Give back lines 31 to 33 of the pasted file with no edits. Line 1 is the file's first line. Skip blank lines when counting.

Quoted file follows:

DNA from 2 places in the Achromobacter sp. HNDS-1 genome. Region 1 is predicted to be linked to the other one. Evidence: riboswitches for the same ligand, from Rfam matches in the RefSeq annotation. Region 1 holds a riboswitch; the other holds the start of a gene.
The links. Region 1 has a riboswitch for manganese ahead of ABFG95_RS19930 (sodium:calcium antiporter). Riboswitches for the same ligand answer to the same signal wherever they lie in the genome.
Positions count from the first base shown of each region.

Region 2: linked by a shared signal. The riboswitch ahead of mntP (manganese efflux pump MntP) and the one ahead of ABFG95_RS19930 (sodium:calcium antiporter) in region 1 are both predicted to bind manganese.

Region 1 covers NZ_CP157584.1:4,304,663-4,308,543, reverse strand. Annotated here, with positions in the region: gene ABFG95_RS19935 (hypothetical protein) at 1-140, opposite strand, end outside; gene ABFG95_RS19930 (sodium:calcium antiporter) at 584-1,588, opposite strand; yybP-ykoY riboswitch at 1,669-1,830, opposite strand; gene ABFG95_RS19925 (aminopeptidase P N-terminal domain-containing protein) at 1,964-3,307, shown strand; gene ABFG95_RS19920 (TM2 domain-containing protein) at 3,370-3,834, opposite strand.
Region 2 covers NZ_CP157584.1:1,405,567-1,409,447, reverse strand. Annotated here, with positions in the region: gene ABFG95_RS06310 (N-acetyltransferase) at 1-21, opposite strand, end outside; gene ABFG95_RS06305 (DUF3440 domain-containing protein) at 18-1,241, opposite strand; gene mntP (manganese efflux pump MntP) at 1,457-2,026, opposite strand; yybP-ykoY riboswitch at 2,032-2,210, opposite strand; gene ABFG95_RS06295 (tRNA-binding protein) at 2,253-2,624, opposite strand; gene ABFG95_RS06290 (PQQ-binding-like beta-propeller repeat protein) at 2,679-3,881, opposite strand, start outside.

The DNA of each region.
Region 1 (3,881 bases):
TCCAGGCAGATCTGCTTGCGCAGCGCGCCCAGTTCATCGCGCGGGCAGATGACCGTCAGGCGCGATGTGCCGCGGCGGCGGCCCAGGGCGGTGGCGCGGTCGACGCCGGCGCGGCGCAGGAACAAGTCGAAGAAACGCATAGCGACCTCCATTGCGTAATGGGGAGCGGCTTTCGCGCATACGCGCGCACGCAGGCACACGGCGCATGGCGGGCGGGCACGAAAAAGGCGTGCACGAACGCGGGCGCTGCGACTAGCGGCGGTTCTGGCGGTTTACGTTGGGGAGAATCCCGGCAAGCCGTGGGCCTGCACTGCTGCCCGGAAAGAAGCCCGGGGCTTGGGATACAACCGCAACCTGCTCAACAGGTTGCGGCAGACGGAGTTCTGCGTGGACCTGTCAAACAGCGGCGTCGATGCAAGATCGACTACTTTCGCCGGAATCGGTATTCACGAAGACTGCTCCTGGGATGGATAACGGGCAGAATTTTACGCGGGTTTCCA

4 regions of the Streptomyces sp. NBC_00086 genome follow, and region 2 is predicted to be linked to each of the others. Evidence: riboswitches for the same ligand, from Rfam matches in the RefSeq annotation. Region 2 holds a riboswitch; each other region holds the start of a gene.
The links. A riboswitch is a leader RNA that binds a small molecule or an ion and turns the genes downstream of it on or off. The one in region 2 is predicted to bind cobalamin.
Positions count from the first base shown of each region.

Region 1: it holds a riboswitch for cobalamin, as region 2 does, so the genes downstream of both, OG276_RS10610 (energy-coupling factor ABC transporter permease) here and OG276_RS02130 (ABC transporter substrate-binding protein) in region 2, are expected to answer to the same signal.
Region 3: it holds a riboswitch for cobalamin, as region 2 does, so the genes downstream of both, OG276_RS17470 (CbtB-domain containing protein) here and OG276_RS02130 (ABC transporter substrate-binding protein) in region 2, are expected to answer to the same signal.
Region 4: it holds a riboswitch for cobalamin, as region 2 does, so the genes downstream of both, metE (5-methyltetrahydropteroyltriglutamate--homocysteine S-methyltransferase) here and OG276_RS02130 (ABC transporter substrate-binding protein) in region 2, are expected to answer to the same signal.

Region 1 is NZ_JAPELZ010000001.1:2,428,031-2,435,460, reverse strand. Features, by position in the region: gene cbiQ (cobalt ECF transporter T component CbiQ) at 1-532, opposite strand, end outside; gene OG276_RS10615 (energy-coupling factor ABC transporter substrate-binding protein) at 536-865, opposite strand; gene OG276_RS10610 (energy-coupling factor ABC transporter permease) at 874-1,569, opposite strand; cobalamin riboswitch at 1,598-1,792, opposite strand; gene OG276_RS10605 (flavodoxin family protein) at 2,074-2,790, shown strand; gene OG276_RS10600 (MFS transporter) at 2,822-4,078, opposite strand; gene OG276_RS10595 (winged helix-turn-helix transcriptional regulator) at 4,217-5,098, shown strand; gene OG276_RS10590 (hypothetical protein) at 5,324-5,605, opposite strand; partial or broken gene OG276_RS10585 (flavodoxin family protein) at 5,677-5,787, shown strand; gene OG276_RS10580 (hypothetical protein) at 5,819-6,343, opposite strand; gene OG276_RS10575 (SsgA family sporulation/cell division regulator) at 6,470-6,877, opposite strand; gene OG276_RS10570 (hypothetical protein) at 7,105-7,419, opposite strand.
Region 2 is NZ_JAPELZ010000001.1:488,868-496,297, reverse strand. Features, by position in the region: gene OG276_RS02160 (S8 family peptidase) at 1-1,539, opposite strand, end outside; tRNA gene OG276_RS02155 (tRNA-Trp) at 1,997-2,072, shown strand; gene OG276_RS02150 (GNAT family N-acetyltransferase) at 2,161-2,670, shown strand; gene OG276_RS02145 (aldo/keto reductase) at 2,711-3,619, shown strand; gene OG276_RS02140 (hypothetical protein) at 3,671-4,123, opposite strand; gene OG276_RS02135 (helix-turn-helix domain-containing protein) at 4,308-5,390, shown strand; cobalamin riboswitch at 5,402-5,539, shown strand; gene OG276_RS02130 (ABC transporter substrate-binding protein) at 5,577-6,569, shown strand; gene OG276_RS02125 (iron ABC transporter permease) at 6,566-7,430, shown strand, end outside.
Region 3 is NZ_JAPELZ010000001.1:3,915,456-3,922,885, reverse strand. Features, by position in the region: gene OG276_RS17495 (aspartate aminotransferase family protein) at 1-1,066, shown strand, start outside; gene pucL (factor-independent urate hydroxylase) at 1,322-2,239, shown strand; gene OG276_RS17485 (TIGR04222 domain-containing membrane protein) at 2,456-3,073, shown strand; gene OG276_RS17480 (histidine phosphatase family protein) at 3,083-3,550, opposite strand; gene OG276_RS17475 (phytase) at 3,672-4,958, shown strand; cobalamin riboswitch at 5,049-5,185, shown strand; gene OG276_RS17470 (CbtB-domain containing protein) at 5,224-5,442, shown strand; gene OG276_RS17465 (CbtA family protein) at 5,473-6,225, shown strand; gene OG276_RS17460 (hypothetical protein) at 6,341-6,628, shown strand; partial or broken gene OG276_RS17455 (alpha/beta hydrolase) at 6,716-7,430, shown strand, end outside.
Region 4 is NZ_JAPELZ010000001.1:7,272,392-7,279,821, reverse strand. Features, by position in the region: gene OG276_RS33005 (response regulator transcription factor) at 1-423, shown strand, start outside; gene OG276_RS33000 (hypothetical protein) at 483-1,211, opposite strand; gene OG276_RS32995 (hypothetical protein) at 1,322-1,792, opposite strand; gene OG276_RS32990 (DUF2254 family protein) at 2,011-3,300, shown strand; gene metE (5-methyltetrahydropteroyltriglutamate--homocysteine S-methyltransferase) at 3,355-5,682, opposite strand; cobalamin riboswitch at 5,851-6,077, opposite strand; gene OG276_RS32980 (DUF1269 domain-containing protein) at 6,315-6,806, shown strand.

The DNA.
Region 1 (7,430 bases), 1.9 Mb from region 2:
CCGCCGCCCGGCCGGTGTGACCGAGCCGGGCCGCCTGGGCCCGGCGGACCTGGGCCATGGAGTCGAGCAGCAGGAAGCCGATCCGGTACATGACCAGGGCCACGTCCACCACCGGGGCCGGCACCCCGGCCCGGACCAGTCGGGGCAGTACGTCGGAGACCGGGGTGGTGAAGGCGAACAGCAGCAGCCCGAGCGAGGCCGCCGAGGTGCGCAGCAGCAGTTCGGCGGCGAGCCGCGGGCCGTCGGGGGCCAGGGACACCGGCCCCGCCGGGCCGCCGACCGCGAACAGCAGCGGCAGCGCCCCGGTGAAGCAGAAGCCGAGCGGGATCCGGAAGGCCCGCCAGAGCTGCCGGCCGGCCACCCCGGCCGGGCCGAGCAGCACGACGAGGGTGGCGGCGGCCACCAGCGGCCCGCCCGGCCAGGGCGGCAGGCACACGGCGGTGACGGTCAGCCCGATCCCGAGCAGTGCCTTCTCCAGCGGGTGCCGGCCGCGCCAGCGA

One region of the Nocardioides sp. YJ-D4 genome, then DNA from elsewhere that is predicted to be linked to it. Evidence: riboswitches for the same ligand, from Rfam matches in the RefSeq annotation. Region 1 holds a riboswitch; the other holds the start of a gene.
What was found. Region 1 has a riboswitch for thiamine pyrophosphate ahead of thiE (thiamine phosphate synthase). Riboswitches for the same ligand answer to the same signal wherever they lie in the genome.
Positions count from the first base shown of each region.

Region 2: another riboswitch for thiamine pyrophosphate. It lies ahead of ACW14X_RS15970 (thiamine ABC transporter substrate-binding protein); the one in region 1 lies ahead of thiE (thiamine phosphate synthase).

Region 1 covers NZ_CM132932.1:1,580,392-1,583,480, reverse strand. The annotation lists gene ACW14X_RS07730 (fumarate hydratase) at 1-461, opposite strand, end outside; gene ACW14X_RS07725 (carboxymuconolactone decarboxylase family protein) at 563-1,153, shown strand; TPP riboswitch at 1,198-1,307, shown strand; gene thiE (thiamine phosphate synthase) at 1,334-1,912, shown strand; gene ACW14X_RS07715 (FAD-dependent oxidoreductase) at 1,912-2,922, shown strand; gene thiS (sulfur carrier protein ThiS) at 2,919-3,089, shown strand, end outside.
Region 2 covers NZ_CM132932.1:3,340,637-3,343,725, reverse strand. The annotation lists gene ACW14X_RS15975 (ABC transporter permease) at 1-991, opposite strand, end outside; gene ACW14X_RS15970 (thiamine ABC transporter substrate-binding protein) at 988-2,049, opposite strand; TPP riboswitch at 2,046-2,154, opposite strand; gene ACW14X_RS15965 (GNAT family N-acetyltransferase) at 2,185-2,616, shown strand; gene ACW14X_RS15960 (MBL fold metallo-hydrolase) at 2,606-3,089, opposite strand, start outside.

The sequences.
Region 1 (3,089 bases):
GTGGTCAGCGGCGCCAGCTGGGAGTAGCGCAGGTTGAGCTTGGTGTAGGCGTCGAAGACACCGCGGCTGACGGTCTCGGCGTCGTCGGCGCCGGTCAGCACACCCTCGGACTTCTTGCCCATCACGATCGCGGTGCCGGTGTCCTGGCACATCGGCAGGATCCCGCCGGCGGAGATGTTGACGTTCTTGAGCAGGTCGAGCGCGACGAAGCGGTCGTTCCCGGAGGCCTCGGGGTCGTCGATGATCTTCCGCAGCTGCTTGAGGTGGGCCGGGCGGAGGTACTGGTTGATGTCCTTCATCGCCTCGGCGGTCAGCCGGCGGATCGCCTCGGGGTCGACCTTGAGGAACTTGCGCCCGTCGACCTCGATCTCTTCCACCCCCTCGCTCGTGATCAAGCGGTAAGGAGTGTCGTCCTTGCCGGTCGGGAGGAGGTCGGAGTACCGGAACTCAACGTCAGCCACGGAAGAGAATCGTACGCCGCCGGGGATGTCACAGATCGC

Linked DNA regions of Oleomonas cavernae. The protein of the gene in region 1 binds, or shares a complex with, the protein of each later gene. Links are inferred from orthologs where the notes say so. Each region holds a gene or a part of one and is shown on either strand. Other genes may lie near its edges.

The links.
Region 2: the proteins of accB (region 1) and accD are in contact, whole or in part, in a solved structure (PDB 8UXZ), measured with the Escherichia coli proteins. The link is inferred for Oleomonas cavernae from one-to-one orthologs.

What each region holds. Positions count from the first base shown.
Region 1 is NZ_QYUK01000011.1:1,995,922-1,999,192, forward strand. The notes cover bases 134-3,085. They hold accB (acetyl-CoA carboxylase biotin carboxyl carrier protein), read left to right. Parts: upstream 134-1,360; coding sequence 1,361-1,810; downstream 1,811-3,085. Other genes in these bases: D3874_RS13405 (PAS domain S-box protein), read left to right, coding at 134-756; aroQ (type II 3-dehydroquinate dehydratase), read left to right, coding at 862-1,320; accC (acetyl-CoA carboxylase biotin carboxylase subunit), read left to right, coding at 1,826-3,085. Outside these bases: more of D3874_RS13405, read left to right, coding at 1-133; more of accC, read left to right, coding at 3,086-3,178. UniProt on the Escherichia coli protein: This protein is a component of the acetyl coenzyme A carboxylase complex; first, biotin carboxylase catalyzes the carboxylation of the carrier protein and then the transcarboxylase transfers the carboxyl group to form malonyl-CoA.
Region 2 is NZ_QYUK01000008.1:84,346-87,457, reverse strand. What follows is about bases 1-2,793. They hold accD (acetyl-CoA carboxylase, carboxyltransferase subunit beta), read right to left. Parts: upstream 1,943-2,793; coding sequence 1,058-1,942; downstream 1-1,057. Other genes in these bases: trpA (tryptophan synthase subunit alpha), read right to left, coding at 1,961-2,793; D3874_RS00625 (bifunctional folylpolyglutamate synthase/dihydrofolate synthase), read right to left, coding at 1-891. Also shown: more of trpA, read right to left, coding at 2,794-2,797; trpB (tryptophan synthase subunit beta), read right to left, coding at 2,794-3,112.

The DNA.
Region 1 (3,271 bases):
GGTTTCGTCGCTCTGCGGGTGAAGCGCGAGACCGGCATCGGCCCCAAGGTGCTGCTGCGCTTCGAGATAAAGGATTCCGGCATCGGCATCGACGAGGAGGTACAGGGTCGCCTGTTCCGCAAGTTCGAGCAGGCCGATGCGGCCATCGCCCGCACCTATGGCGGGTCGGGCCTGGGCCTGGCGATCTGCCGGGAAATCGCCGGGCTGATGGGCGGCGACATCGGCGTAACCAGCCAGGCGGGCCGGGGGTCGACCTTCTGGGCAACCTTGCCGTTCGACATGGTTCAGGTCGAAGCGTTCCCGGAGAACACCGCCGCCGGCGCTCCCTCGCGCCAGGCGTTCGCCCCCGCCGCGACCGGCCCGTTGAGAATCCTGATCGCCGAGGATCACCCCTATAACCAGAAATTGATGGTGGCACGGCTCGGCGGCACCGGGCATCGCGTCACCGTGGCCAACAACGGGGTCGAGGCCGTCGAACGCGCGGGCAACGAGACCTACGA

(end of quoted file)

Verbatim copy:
GTGGTCAGCGGCGCCAGCTGGGAGTAGCGCAGGTTGAGCTTGGTGTAGGCGTCGAAGACACCGCGGCTGACGGTCTCGGCGTCGTCGGCGCCGGTCAGCACACCCTCGGACTTCTTGCCCATCACGATCGCGGTGCCGGTGTCCTGGCACATCGGCAGGATCCCGCCGGCGGAGATGTTGACGTTCTTGAGCAGGTCGAGCGCGACGAAGCGGTCGTTCCCGGAGGCCTCGGGGTCGTCGATGATCTTCCGCAGCTGCTTGAGGTGGGCCGGGCGGAGGTACTGGTTGATGTCCTTCATCGCCTCGGCGGTCAGCCGGCGGATCGCCTCGGGGTCGACCTTGAGGAACTTGCGCCCGTCGACCTCGATCTCTTCCACCCCCTCGCTCGTGATCAAGCGGTAAGGAGTGTCGTCCTTGCCGGTCGGGAGGAGGTCGGAGTACCGGAACTCAACGTCAGCCACGGAAGAGAATCGTACGCCGCCGGGGATGTCACAGATCGC

Linked DNA regions of Oleomonas cavernae. The protein of the gene in region 1 binds, or shares a complex with, the protein of each later gene. Links are inferred from orthologs where the notes say so. Each region holds a gene or a part of one and is shown on either strand. Other genes may lie near its edges.

The links.